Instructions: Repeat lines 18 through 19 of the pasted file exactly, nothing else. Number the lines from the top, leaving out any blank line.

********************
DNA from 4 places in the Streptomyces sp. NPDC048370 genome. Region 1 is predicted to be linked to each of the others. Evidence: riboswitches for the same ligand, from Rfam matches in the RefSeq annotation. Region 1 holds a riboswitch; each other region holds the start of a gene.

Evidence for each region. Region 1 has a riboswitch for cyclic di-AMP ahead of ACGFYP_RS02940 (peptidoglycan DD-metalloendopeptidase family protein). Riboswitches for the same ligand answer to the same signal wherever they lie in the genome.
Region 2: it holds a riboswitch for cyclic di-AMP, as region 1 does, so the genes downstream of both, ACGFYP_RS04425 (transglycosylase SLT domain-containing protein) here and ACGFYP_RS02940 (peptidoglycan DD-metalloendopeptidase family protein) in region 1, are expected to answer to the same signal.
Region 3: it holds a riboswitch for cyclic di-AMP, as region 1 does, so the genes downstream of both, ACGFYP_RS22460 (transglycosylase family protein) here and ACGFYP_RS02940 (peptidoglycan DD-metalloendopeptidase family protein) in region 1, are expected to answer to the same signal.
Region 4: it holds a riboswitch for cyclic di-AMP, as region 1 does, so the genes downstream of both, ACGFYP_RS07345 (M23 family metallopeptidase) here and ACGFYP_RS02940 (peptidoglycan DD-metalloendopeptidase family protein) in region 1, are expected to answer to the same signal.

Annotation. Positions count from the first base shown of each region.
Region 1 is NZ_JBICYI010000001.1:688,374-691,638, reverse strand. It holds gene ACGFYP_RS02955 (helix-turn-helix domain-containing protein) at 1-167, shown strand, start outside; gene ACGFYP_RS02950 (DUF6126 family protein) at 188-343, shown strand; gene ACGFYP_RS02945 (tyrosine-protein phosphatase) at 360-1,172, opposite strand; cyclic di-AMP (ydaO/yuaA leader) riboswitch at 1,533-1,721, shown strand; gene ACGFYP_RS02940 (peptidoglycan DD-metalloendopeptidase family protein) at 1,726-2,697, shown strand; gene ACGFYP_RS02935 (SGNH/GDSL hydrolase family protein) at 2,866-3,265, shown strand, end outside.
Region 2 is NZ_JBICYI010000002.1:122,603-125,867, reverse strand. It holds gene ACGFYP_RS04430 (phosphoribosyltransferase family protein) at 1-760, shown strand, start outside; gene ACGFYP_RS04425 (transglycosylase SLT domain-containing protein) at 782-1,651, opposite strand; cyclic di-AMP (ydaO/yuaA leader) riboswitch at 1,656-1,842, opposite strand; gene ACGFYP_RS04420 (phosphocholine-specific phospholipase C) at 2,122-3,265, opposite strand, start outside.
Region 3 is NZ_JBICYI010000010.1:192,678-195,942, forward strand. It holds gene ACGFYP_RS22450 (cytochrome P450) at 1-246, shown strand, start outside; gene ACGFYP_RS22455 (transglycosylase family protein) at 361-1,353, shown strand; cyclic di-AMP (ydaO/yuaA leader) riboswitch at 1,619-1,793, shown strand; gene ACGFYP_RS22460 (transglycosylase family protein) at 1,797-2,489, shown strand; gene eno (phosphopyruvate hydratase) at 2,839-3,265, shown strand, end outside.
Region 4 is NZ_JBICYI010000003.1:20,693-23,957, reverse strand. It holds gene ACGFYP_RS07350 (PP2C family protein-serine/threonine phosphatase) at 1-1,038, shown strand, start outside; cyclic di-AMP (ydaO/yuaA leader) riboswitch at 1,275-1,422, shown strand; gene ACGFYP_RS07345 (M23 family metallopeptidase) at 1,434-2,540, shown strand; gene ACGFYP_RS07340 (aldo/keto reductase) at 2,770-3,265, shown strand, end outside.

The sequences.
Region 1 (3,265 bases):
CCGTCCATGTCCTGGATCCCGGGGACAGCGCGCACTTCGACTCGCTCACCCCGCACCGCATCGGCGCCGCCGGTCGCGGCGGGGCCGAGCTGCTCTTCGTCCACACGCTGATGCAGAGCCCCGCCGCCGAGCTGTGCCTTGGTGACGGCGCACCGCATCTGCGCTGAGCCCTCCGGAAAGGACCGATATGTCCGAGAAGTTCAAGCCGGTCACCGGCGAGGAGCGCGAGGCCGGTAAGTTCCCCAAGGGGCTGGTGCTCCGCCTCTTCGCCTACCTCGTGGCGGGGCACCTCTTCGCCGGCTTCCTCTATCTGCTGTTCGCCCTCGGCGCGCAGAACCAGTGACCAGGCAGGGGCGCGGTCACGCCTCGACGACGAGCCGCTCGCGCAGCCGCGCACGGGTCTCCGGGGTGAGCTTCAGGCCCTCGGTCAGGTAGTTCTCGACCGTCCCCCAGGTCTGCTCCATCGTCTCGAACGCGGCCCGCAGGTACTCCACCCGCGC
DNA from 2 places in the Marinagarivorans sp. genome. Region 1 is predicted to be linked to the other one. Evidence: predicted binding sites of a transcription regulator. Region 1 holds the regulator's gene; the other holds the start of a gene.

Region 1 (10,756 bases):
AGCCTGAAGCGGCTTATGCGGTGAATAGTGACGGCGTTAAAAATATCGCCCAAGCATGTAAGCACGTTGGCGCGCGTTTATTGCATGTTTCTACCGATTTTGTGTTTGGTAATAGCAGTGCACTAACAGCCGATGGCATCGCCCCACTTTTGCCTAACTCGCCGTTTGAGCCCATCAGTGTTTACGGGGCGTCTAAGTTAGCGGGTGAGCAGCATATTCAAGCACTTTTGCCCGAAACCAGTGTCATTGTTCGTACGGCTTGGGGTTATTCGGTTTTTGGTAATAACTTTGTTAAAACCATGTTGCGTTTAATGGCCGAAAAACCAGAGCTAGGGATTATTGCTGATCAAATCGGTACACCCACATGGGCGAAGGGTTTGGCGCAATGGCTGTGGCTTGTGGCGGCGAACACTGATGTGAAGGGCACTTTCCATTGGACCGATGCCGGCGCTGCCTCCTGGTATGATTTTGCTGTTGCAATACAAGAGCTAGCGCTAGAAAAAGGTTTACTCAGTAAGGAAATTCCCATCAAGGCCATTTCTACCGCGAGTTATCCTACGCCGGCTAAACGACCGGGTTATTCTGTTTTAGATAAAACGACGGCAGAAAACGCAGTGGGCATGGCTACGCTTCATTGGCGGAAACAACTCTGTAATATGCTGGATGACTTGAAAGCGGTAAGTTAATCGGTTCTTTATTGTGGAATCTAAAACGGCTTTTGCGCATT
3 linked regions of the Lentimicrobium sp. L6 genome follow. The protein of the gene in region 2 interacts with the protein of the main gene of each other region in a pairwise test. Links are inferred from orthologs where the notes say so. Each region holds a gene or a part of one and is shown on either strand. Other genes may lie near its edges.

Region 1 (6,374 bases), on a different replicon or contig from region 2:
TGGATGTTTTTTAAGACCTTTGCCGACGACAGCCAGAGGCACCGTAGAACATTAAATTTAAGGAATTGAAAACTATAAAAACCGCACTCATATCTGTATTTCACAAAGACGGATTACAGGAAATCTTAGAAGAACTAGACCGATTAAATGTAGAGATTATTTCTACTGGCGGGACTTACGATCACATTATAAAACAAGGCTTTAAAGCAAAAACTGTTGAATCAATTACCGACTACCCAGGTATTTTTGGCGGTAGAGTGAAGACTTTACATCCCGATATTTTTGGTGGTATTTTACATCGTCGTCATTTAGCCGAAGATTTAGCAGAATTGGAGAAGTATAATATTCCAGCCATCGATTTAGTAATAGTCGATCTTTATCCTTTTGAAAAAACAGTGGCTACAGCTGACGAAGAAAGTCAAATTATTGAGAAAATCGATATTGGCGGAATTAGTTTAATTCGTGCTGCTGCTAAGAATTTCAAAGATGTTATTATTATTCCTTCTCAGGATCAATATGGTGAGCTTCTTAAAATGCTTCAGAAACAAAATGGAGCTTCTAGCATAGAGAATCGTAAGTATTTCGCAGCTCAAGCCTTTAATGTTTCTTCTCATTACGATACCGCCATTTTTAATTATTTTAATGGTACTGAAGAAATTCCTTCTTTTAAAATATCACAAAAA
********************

Region 1 (6,374 bases), on a different replicon or contig from region 2:
TGGATGTTTTTTAAGACCTTTGCCGACGACAGCCAGAGGCACCGTAGAACATTAAATTTAAGGAATTGAAAACTATAAAAACCGCACTCATATCTGTATTTCACAAAGACGGATTACAGGAAATCTTAGAAGAACTAGACCGATTAAATGTAGAGATTATTTCTACTGGCGGGACTTACGATCACATTATAAAACAAGGCTTTAAAGCAAAAACTGTTGAATCAATTACCGACTACCCAGGTATTTTTGGCGGTAGAGTGAAGACTTTACATCCCGATATTTTTGGTGGTATTTTACATCGTCGTCATTTAGCCGAAGATTTAGCAGAATTGGAGAAGTATAATATTCCAGCCATCGATTTAGTAATAGTCGATCTTTATCCTTTTGAAAAAACAGTGGCTACAGCTGACGAAGAAAGTCAAATTATTGAGAAAATCGATATTGGCGGAATTAGTTTAATTCGTGCTGCTGCTAAGAATTTCAAAGATGTTATTATTATTCCTTCTCAGGATCAATATGGTGAGCTTCTTAAAATGCTTCAGAAACAAAATGGAGCTTCTAGCATAGAGAATCGTAAGTATTTCGCAGCTCAAGCCTTTAATGTTTCTTCTCATTACGATACCGCCATTTTTAATTATTTTAATGGTACTGAAGAAATTCCTTCTTTTAAAATATCACAAAAA